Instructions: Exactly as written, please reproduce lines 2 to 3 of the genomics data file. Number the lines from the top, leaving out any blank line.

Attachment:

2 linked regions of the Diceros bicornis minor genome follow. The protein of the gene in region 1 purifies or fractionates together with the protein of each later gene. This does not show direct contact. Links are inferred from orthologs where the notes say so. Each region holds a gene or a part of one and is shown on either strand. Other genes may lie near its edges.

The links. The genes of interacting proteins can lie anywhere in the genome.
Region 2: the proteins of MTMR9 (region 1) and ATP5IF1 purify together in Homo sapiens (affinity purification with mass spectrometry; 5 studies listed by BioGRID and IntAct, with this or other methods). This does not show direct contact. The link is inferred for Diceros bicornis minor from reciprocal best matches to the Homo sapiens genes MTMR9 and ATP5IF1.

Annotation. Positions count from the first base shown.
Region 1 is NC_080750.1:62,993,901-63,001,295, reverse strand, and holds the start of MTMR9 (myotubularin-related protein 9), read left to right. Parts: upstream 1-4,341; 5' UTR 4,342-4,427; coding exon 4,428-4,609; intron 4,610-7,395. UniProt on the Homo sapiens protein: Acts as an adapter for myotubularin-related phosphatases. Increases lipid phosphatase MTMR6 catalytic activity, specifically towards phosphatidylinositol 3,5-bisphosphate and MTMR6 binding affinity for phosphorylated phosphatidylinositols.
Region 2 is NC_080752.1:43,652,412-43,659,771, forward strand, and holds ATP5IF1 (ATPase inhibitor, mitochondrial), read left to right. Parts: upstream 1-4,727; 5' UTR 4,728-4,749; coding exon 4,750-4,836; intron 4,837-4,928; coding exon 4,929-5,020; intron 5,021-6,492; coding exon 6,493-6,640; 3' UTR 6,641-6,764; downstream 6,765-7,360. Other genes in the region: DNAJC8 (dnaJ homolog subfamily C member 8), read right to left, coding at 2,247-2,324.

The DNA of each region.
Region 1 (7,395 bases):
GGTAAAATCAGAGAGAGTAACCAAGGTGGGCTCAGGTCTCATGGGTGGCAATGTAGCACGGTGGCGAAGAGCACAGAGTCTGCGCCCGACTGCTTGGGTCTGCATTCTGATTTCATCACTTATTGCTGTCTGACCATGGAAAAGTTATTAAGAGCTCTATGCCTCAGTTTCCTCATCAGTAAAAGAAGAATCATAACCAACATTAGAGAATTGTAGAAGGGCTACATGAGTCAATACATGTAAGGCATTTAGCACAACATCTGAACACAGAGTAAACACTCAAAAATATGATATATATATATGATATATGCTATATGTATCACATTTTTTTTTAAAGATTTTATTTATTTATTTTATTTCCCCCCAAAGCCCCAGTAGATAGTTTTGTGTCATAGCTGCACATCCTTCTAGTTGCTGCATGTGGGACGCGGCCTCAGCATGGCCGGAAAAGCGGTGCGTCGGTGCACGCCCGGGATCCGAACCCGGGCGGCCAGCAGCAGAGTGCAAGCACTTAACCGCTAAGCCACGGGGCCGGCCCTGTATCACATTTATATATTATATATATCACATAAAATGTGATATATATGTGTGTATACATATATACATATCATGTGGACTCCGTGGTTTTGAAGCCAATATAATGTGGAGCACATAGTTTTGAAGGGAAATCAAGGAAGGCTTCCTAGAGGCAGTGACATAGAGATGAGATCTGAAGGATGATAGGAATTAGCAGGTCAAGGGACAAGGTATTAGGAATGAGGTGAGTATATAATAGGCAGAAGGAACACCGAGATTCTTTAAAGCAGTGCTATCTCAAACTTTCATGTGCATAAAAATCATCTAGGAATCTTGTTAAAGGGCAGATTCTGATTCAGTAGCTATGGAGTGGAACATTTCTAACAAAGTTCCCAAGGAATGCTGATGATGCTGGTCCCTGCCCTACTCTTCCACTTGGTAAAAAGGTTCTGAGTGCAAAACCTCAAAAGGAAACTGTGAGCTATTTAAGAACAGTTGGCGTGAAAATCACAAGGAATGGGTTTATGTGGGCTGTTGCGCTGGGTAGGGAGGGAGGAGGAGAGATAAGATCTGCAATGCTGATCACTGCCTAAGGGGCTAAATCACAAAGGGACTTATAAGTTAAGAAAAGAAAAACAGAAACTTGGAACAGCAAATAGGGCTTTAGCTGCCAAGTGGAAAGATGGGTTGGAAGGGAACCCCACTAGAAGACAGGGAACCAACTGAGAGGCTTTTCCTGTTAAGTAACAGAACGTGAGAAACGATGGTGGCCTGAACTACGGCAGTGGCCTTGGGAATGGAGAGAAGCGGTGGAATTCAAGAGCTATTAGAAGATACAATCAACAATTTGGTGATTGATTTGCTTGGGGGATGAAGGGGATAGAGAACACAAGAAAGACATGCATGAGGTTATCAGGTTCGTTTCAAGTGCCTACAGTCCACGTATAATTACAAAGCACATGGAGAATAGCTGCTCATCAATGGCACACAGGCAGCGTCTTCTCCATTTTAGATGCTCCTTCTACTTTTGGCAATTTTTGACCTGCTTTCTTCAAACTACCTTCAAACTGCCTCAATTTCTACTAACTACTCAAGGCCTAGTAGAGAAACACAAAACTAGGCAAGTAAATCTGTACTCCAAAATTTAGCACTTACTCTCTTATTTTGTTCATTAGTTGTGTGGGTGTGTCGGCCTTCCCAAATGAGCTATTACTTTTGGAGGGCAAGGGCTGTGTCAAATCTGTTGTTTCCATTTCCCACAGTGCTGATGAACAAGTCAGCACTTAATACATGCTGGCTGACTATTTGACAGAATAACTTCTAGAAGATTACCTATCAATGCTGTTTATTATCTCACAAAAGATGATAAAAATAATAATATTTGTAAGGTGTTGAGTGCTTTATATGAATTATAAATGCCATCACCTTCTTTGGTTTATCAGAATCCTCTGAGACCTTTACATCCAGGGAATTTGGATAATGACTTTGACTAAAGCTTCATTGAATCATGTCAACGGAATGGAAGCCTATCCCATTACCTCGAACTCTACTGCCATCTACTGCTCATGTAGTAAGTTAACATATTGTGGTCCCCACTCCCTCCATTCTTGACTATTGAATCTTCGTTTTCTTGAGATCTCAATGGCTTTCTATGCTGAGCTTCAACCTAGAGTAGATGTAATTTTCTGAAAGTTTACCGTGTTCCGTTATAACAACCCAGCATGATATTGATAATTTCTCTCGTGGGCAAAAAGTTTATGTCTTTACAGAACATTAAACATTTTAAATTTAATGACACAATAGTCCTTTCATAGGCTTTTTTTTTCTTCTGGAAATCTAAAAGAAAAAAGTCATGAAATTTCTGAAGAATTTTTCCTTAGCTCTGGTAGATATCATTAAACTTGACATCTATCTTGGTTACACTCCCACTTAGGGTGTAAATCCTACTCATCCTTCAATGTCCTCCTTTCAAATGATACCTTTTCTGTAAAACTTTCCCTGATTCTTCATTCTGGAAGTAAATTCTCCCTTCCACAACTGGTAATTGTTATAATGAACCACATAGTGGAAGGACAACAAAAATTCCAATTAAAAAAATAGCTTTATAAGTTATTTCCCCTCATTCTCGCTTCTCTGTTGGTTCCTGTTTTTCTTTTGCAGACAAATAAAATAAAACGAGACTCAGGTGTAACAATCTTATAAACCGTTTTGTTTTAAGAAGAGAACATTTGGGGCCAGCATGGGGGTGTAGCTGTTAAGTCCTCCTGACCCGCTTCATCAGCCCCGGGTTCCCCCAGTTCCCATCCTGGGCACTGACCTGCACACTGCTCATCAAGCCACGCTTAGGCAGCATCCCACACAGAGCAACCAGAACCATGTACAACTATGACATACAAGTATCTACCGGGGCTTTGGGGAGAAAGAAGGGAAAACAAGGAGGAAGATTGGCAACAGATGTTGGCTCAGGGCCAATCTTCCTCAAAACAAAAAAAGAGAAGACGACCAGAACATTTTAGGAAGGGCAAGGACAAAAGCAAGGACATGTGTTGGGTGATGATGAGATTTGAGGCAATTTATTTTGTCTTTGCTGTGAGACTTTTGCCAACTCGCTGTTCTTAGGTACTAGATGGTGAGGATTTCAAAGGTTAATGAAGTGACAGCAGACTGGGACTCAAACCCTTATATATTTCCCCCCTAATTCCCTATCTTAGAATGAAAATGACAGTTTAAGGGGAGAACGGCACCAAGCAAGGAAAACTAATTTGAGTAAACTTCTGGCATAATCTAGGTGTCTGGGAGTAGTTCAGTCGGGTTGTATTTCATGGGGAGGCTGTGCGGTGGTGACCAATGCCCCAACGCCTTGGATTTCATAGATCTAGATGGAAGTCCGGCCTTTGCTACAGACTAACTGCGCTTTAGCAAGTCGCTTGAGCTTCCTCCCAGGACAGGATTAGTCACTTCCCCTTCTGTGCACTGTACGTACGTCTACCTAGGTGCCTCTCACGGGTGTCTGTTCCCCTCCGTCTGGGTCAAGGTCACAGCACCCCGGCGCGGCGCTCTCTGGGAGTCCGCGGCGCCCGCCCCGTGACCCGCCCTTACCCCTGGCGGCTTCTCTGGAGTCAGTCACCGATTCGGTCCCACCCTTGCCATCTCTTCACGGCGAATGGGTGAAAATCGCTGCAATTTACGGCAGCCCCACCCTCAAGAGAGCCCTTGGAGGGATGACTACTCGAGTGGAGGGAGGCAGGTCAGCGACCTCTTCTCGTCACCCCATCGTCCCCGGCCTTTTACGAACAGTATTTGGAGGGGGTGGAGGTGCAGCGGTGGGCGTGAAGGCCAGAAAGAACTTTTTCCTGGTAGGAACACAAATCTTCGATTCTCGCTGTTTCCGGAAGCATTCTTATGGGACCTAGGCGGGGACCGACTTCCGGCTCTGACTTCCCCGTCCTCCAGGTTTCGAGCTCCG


The links. The genes of interacting proteins can lie anywhere in the genome.
Region 2: the proteins of MTMR9 (region 1) and ATP5IF1 purify together in Homo sapiens (affinity purification with mass spectrometry; 5 studies listed by BioGRID and IntAct, with this or other methods). This does not show direct contact. The link is inferred for Diceros bicornis minor from reciprocal best matches to the Homo sapiens genes MTMR9 and ATP5IF1.